I have read so many books, many many books. I wouldn’t even dare create a list of the ones I thought are worth reading. And a list of ones, I felt like were not. Actually, I am pretty sure I couldn’t even create a list of books not to read, because if they are not worth reading then reason stands, I haven’t read them.
But with that being said, I will put my foot in my mouth and recommend one book that you read.
First, I wish I was receiving some kind of monetary compensation for plugging this book, but I am not.
Second, I am not exactly a Stephen King fan boy. I have only read two of his novels, Duma Key and The Gunslinger. Both great books.
On Writing, A Memoir of the Craft, is a must read for any one that writes. It does not matter what level of writer you are; this book is full of raw insight into the mind of a writer.
When I was younger, I absolutely dreaded reading any kind of authors preface, afterword, thoughts, feelings, diary, etc. They always seemed like wasted pages. In most cases, I skipped these parts entirely and went right for the story itself. With age, I have found that these once ridiculed sections, our now among my favorites parts in a book. Now my only gripe is that they are not long enough, I want to read more.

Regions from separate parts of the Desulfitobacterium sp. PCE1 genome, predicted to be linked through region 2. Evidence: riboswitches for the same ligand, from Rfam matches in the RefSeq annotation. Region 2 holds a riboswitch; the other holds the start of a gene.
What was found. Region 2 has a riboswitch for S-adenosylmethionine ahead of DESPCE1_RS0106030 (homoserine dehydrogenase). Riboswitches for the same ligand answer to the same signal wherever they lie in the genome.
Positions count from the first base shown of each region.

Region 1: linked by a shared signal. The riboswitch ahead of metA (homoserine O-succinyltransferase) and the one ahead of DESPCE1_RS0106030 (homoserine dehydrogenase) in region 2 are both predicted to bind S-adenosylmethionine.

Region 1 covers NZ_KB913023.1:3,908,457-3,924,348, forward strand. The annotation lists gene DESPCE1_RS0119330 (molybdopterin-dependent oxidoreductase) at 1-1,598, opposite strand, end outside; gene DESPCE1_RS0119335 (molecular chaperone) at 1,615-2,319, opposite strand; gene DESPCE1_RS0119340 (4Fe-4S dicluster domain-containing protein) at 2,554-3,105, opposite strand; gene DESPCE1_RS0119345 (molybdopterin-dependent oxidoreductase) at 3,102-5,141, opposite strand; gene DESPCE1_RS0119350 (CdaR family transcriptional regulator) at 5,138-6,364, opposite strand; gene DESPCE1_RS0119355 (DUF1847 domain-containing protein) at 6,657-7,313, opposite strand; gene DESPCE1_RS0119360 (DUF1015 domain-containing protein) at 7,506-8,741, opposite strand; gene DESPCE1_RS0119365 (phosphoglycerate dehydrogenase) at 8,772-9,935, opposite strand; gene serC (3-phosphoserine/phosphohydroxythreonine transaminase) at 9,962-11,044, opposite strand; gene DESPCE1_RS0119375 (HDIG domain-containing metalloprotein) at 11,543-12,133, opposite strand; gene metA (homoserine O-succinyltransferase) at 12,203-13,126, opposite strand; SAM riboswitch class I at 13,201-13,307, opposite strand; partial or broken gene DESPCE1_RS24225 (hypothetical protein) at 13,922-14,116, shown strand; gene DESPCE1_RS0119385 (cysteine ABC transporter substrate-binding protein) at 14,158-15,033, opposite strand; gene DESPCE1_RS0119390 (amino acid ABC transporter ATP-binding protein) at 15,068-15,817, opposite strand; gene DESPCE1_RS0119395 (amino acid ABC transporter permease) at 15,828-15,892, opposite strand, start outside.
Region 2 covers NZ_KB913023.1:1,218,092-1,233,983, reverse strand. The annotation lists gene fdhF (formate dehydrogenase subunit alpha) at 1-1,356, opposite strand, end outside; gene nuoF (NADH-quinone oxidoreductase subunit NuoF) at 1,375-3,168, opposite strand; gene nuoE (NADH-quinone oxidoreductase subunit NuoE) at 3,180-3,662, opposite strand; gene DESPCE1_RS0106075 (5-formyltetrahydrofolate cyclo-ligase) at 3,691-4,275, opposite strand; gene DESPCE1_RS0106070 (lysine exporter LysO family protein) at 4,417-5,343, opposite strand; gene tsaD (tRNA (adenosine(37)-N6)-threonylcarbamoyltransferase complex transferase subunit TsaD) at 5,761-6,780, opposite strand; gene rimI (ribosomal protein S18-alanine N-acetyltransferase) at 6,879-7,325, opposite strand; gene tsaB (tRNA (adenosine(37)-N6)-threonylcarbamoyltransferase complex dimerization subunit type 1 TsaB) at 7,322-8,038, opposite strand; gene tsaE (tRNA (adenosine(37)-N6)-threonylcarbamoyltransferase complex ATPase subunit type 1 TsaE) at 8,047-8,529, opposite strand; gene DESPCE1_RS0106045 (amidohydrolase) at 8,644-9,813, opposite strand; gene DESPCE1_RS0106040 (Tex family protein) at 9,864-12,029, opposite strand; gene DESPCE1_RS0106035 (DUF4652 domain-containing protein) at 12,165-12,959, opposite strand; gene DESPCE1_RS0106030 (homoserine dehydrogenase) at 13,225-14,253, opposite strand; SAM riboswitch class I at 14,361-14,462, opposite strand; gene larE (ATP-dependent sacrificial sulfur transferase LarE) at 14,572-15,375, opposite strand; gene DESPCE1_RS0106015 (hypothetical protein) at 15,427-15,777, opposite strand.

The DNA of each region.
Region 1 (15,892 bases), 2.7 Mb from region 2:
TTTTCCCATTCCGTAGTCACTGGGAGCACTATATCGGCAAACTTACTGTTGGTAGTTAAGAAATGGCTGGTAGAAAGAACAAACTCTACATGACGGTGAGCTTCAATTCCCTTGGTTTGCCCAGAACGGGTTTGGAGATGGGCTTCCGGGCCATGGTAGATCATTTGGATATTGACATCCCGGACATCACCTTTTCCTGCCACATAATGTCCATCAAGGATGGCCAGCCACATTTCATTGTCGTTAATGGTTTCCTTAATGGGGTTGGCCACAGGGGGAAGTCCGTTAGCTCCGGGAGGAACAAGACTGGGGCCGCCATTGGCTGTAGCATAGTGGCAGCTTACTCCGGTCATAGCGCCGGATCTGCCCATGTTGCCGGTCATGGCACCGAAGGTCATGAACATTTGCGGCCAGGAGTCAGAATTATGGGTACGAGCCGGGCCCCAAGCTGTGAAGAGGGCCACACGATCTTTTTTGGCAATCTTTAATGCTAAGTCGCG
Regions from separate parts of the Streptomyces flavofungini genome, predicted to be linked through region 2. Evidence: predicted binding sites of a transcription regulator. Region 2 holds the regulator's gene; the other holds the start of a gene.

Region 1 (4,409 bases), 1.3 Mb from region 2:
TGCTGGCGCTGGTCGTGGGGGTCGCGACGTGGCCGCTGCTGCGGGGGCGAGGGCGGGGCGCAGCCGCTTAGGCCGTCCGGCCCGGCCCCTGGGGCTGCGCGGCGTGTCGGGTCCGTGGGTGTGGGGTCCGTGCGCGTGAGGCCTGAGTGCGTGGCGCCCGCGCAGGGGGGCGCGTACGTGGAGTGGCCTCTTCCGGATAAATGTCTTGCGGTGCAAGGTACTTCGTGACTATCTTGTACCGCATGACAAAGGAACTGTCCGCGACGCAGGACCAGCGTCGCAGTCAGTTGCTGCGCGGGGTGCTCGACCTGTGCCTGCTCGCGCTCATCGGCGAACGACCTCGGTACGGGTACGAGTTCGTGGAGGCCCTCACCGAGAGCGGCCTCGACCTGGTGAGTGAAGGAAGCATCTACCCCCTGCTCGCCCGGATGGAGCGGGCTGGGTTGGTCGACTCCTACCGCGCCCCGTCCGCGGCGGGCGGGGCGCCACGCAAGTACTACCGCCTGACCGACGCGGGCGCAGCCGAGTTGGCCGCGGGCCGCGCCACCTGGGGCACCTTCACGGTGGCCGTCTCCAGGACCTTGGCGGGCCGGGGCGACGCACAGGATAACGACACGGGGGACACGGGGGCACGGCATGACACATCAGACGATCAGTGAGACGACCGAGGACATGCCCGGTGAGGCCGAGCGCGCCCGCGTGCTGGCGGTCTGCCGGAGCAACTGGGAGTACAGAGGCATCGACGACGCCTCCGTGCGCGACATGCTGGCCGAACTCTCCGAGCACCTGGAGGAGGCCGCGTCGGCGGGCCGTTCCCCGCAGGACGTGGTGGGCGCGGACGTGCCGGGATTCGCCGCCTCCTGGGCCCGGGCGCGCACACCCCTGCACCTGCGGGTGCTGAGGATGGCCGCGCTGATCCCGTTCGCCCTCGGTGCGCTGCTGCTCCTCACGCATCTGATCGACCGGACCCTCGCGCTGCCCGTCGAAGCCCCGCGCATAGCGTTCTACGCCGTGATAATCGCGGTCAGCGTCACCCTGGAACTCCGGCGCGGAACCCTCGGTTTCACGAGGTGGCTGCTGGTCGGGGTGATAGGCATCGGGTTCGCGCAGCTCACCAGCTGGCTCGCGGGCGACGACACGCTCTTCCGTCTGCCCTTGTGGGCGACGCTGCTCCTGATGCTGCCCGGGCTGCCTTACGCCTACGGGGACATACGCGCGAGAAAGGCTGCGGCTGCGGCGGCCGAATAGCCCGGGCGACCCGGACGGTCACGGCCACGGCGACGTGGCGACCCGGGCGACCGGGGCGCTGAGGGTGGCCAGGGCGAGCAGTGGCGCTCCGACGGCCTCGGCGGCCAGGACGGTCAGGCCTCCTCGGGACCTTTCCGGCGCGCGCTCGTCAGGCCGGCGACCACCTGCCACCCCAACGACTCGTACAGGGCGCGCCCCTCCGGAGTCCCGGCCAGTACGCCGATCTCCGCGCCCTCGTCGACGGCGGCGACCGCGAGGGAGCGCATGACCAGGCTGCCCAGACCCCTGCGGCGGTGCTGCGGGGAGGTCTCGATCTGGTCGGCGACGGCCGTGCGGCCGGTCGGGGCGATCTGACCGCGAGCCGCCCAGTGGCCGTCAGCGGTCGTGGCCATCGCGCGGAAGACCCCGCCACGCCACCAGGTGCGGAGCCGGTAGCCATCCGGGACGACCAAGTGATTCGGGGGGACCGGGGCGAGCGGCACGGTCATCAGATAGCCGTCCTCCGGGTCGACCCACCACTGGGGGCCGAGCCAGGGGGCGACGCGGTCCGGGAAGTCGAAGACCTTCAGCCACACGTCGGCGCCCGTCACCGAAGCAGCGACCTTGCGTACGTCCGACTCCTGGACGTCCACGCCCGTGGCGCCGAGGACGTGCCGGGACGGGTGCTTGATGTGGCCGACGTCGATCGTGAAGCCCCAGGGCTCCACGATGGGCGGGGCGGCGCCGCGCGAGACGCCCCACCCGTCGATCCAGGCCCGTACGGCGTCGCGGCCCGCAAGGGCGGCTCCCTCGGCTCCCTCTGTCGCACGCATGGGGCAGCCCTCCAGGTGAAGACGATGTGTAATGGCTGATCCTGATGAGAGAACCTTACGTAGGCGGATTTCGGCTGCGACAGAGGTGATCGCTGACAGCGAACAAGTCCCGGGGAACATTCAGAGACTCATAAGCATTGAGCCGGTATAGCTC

This book delivers that “more” and well a lot more at that.
Reading is arguably the most powerful weapon a writer has at their disposal. A case could be made that writing should be considered the top tool for a writer and I certainly would not argue against that either. But what I will say is that most of us came into this world reading first, writing second. Thus our passion for writing developed. This book represents that “reading first” moment in our life. And proceeds to span the entirety of our reading careers, right up to the point which you are reading this now. In addition, it bridges nicely into the “writing second” part of our current and future lives.
Have a great day and week all!
P.S. Stephen King should really consider paying me for this glorious review. Maybe I will write him a letter, I mean he did say something about persistence in the book.